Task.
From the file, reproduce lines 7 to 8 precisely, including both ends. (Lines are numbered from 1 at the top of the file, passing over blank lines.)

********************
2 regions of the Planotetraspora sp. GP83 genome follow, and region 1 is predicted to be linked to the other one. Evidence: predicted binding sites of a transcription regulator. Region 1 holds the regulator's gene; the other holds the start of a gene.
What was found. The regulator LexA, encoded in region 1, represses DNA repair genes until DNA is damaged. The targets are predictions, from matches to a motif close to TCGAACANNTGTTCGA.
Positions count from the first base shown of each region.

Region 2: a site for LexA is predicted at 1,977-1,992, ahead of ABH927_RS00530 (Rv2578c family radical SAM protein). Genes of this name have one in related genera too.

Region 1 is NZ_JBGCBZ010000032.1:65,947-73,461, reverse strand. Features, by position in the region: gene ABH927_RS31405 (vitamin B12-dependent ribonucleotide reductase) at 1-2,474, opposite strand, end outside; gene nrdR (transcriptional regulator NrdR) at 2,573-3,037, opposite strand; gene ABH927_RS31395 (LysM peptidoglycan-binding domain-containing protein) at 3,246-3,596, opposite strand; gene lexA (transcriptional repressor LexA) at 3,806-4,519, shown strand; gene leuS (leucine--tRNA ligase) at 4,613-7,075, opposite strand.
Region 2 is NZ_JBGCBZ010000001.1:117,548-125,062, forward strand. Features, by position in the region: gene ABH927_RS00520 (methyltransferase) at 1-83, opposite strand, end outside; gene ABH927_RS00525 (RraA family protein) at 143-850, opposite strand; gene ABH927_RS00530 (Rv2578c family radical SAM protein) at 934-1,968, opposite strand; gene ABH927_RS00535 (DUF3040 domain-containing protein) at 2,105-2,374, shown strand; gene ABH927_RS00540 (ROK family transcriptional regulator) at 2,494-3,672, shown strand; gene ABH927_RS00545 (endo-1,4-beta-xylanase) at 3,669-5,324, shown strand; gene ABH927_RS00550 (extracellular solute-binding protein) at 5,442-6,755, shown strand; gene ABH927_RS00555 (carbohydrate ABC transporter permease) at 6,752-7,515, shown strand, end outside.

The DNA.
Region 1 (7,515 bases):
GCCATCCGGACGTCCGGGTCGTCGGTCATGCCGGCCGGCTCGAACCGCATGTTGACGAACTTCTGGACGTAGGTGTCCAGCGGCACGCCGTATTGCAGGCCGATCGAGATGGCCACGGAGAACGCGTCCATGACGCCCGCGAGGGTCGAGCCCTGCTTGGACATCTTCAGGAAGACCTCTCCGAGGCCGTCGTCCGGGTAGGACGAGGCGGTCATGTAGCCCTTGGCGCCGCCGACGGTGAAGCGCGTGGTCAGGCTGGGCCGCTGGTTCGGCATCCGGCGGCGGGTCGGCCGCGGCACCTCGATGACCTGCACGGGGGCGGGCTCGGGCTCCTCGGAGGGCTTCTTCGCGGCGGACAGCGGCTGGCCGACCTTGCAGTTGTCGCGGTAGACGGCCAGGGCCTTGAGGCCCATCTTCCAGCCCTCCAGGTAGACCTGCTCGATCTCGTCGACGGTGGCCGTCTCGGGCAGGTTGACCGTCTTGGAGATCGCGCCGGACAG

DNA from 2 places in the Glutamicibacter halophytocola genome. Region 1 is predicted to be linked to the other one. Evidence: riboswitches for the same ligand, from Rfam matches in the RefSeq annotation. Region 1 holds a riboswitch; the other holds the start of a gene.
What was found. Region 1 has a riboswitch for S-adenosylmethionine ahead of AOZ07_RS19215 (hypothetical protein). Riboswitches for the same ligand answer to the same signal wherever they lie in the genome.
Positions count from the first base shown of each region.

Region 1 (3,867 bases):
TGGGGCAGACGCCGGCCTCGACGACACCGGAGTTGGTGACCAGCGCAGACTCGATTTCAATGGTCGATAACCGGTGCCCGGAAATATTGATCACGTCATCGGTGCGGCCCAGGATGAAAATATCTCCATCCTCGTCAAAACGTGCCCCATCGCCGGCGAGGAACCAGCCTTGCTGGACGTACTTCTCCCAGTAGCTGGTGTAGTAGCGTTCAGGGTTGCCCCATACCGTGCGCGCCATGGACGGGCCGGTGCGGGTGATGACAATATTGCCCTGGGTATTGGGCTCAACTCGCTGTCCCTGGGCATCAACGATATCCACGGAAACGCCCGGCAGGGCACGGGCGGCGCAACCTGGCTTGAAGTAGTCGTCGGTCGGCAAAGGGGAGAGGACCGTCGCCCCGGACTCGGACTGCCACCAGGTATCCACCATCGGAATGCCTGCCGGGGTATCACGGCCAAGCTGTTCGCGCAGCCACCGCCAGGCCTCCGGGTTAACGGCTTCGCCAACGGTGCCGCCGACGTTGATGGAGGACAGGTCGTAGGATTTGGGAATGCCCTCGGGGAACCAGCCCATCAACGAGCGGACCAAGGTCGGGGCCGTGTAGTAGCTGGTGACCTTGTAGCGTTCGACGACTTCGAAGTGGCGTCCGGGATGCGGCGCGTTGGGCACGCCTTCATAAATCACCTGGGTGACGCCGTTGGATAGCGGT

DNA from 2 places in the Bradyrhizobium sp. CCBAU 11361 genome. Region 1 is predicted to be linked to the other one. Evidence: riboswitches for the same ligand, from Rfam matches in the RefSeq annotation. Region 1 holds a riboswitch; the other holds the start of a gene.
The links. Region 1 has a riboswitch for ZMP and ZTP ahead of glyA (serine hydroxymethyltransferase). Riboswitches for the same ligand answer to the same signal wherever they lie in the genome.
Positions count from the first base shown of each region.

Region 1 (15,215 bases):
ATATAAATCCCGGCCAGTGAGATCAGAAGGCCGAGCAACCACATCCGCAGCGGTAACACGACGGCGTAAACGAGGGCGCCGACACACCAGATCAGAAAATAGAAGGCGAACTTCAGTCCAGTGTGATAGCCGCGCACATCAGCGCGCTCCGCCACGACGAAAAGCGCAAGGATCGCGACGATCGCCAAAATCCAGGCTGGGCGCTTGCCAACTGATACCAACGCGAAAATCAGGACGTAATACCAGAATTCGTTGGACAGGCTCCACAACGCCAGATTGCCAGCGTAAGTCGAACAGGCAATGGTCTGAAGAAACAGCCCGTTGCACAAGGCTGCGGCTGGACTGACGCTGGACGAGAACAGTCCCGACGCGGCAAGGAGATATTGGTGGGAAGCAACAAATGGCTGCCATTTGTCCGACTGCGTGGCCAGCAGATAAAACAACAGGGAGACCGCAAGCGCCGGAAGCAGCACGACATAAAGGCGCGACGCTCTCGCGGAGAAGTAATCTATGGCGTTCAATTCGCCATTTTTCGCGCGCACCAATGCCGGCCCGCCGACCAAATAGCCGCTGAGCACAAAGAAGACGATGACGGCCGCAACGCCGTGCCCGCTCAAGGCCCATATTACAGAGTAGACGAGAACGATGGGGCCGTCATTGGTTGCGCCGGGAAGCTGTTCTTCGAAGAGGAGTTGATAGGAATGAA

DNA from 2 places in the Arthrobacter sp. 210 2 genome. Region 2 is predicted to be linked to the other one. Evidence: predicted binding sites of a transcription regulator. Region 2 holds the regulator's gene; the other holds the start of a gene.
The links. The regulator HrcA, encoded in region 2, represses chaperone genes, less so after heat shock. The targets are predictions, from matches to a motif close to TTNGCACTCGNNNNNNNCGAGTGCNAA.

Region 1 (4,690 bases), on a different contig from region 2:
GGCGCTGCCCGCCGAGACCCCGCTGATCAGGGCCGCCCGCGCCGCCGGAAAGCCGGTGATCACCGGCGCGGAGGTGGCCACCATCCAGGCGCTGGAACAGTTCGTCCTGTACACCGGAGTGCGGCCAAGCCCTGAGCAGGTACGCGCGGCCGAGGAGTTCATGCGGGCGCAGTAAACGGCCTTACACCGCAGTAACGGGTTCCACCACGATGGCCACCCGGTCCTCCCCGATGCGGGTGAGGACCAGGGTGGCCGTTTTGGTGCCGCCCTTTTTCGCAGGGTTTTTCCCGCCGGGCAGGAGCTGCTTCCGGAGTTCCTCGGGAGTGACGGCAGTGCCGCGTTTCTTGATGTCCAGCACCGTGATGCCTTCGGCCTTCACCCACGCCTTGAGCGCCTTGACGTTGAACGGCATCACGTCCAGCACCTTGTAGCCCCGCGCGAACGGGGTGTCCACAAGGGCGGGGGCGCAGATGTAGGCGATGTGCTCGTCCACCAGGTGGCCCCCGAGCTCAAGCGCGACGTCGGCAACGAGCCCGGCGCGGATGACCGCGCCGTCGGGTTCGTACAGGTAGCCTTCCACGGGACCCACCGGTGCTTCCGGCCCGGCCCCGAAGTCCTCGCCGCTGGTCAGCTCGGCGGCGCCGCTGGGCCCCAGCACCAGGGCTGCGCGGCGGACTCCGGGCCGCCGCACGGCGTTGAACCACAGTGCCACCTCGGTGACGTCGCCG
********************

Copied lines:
The DNA.
Region 1 (7,515 bases):